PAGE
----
itself, was denounced in some quarters as an apologia for the political power exercised by Rockingham and other great Whig magnates. However, recent research has demonstrated that Burke had formulated the key ideas in a hitherto unattributed essay of 1757, reproduced in this collection for the first time outside the scholarly journals.
The Rockinghamites had to wait until 1782 before they could resume office. The intervening sixteen years were a torrid time for them, a period dominated by Lord North’s mishandling of the American colonies, by the long run-up to war, by war itself, and by their continuing attempts to restrain Crown influence and political patronage. Burke was active throughout, on issues ranging from political reform to religious matters to relief for Ireland, and in particular delivered two extraordinary speeches in 1774–5 on American Taxation
and on Conciliation with America
. Both are gems of political analysis and statesmanship. But they were also notable as some of the earliest occasions on which speeches had been published from a deliberate desire to build not merely a shared public understanding, but a degree of national and indeed international renown.
By 1774 Burke’s political reputation was such that, with Wendover no longer available, he was elected as the MP for Bristol, then the second city of Britain. His backers doubtless expected the usual trite formulas of thanks, and perhaps a pledge by Burke to follow his constituents’ instructions. But in his Speech at the Conclusion of the Poll at Bristol
, Burke simply destroyed that radical idea at source, and gave what has become the classic statement of the duties of the political representative:It ought to be the happiness and glory of a representative to live in the strictest union, the closest correspondence, and the most unreserved communication with his constituents . . . but his unbiased opinion, his mature judgment, his enlightened conscience, he ought not to sacrifice to you, to any man, or to any set of men living . . . Your representative owes you, not his industry only, but his judgment; and he betrays, instead of serving you, if he sacrifices it to your opinion.
Alas, by 1780 Burke himself had failed to build a political base in Bristol, and indeed had alienated many former supporters by refusing to support the government on the American war, and by favouring trade with Ireland and measures of relief for Catholics – the latter a cause which he pursued steadily, though at some cost, throughout his political career. But Rockingham eventually came to his aid, and installed him in a parliamentary seat at Malton in December 1780. There he remained until he left Parliament in 1794.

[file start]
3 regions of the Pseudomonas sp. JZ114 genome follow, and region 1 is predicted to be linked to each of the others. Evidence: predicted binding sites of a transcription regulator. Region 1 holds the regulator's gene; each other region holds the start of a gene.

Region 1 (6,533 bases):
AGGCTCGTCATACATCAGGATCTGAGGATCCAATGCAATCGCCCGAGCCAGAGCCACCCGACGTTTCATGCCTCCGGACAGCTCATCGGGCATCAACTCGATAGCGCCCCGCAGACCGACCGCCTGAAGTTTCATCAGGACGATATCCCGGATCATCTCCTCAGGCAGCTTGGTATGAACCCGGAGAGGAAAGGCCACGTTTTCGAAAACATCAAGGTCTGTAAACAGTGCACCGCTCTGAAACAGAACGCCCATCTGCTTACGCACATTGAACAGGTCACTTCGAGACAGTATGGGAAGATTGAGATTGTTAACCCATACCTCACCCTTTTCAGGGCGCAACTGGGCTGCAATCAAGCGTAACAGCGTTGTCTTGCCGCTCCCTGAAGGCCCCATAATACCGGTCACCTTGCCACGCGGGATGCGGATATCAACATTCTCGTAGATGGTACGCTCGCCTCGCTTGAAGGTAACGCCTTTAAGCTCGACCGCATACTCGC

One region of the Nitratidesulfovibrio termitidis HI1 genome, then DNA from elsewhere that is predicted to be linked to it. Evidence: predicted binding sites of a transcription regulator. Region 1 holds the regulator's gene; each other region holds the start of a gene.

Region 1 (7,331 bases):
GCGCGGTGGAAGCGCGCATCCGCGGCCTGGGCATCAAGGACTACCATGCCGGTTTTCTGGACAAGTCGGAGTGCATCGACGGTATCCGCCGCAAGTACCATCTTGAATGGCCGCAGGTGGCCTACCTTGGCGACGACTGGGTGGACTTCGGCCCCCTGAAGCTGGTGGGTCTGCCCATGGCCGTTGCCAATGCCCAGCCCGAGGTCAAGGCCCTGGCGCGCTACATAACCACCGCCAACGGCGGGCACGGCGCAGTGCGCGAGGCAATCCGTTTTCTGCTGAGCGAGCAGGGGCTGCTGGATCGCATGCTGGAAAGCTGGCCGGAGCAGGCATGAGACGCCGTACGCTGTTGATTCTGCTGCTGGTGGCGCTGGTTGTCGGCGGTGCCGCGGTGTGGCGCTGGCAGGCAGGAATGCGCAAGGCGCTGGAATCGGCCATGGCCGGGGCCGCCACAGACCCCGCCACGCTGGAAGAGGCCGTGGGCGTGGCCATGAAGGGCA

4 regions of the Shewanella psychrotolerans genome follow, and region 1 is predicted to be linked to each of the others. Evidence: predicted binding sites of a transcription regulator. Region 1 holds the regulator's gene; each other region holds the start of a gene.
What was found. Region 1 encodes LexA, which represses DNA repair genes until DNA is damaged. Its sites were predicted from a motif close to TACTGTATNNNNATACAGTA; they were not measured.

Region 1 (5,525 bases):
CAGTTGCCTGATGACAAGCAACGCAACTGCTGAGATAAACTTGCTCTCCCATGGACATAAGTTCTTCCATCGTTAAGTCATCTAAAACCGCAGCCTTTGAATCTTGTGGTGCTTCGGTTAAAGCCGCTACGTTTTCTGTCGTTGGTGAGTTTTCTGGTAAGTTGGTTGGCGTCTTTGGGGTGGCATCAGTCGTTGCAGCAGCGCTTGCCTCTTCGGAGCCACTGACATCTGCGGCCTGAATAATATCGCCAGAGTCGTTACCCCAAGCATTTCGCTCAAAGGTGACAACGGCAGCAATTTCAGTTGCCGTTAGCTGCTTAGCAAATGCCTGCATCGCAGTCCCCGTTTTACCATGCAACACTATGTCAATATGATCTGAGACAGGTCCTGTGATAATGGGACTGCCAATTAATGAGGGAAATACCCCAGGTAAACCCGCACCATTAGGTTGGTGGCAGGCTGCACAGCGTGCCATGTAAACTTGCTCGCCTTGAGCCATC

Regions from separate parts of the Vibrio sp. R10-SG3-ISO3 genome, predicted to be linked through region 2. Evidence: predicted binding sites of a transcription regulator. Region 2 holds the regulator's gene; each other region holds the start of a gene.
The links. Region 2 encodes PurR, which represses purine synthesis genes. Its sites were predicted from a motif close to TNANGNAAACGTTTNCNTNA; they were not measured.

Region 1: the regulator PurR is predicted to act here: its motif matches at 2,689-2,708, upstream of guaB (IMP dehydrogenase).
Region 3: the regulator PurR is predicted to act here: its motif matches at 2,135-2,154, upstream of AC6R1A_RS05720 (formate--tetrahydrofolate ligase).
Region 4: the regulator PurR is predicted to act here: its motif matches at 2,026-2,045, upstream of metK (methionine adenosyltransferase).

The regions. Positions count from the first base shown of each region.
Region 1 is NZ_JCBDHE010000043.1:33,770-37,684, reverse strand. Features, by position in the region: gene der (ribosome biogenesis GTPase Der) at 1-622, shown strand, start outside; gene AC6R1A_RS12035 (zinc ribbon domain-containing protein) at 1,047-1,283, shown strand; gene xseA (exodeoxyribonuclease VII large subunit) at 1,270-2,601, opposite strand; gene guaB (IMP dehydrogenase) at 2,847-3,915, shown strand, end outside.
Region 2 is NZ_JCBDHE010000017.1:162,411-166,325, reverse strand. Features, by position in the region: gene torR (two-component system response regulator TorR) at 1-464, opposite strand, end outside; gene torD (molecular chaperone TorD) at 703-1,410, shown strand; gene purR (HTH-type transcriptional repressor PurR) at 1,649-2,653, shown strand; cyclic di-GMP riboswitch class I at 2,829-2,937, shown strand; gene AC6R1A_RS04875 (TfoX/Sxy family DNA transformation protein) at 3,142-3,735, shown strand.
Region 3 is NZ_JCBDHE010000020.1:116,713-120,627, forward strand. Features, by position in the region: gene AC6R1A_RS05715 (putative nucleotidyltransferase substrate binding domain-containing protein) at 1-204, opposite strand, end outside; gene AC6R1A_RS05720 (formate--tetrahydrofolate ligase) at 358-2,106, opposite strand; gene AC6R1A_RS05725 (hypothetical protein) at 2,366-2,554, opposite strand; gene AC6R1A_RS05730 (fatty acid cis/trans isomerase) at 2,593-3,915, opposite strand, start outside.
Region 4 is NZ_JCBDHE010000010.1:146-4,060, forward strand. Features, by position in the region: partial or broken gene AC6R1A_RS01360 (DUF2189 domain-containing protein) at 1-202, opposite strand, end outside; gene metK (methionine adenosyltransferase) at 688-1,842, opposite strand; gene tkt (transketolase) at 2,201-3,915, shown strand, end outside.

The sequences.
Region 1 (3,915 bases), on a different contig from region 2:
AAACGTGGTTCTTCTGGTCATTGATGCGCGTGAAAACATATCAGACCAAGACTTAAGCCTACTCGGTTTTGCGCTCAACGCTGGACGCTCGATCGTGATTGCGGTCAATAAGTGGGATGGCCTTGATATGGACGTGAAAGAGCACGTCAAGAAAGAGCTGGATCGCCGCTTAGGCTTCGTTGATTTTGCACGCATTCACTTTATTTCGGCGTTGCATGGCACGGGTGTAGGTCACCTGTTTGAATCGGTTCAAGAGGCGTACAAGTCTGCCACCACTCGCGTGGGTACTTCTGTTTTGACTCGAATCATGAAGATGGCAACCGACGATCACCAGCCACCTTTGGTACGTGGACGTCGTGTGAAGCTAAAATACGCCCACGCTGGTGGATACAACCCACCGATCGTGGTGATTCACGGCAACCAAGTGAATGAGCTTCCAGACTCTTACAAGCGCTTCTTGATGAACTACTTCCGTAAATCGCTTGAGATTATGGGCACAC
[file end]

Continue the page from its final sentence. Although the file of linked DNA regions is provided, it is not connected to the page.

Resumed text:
In 1780 Burke was fifty years of age, and at the height of his powers. We can catch glimpses of him in private: of the bespectacled Irishman with his wig off, who kept his red hair for many years and always spoke with an accent ‘as strong as if he had never quitted the banks of the Shannon’; of the Christian Latitudinarian and respecter of dissent; of the husband, ‘Ned’, as Jane called him at home, who addressed his wife with the utmost tenderness as ‘My dearest Jane’, ‘My dearest love’, and ‘My ever dear Jane’; of the father, whom one son’s death had left almost too fond of the other, and who adored the company of children; of the host, never free of house guests but always entertaining with an open hand; of the patron, who knew the value of help to a young man, and who supported talented outsiders such as the painter James Barry and the poet George Crabbe; of the clubbable fellow who enjoyed puns and low jokes and conversation, but never quite mastered the art of wit or repartee; of the countryman, who loved nature and rejoiced in his vegetable garden and in ‘scientific agriculture’; of the solitary thinker, who did not make close friends easily, who chafed at idleness and was prone to fits of melancholy.
As the war ground on, Burke’s attention was increasingly drawn to two further issues, both of which he made into great personal causes. The first was ‘economical reform’: the attempt to control the spending and financial patronage of the Crown, and so push the monarchy back towards the settlement of 1688, long venerated by Whigs. This culminated in a great speech of 1780 in which Burke spoke for over three hours, laying out seven fundamental rules of good government, and a package of measures which included reforms to the office of Paymaster General, long used as a source of personal enrichment, and the abolition of the Board of Trade. But pioneering as they were, his proposals had few immediate practical consequences.
The other great cause was India. Since its foundation in 1600, the East India Company had grown from a trading enterprise to an instrument of empire, exercising political control over the whole of the Indian subcontinent. This raised profound moral questions. Revenue from mutually beneficial trade was being replaced by revenue from tribute and tax. Robert Clive, ‘Clive of India’, had been a brilliant commander, but he had not hesitated to bribe, coerce and where necessary deceive Indian nobles and merchants in order to achieve his goals. And such was its wealth and influence that the Company also exercised formidable political power at home. Initially Burke had opposed the measures of reform introduced by Lord North’s government, seeing them as covert attacks on the institution of private property and an attempt to increase the Court’s powers of patronage. He now threw himself into Indian affairs, becoming their acknowledged master in the Commons.
In 1782, the exhausted and discredited Lord North finally left office. The King cast about for alternatives, and at last reluctantly settled again onRockingham. Politically, this was a highly equivocal victory, especially since Rockingham lacked an unfettered power to select his own cabinet. But it marked an extraordinary moment in the political history not merely of Britain but of the world.
Copyright © 2015 by Edmund Burke; Edited and Introduced by Jesse Norman. All rights reserved. No part of this excerpt may be reproduced or reprinted without permission in writing from the publisher.